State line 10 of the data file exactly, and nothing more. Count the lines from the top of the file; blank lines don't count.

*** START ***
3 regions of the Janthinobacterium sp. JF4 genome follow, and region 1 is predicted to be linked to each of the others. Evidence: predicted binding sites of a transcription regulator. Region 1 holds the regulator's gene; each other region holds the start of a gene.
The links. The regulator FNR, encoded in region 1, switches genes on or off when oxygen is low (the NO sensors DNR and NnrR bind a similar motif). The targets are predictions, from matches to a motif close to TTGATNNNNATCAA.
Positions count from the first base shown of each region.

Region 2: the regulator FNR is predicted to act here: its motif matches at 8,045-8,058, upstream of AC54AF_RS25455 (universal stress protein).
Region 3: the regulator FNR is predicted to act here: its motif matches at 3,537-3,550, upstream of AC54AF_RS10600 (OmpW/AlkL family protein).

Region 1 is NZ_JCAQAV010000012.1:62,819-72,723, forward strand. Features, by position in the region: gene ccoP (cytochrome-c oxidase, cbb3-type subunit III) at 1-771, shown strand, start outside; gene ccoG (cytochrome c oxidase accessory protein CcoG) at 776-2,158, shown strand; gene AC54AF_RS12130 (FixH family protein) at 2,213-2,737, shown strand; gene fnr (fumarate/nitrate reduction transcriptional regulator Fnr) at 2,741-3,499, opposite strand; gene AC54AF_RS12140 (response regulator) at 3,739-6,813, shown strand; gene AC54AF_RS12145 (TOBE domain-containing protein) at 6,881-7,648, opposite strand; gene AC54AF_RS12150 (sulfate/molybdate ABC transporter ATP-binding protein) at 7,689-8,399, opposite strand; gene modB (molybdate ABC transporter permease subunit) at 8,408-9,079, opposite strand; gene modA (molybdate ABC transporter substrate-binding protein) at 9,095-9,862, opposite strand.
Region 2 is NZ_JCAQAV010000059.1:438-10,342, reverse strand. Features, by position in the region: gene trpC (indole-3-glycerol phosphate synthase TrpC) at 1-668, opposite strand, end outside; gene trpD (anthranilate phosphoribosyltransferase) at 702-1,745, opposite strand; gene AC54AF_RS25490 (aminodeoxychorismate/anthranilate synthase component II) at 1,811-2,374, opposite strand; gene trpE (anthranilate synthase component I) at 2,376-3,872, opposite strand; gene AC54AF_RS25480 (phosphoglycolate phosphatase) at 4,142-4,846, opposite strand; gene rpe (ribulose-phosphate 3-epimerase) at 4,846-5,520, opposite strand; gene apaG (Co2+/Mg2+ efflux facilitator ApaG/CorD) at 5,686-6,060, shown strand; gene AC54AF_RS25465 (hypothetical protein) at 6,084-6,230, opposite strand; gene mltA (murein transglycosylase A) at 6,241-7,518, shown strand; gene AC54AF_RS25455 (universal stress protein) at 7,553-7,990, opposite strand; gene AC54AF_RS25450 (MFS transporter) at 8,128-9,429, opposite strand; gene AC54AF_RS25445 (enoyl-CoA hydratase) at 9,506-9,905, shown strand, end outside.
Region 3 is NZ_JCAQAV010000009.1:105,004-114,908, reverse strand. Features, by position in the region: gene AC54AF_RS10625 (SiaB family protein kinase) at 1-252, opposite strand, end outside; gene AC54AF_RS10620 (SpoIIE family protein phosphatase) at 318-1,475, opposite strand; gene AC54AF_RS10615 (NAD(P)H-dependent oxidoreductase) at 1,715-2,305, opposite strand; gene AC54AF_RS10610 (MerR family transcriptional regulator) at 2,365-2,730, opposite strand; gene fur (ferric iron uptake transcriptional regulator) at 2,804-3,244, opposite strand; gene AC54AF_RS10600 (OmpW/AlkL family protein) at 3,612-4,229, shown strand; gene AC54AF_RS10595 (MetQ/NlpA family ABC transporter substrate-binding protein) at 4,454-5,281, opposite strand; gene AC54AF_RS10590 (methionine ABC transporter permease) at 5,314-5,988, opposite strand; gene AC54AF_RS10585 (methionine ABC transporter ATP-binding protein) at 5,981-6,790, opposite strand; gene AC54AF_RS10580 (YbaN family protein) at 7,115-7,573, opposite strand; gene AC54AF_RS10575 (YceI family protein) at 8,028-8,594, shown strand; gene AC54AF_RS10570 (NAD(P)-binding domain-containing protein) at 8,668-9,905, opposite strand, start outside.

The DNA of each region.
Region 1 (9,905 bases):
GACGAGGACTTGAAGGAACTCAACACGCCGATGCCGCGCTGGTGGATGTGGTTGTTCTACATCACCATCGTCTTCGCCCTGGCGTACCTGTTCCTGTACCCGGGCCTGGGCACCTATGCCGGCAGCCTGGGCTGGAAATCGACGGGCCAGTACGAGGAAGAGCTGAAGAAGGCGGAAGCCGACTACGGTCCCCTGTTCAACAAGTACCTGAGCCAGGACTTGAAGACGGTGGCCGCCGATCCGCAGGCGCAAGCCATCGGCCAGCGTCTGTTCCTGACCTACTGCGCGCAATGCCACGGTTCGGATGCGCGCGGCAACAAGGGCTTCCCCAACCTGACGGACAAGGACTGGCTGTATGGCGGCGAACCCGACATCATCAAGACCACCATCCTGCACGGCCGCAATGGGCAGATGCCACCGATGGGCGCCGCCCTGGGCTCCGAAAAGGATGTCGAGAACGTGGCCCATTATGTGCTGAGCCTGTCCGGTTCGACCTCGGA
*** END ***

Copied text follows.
Region 1 (9,905 bases):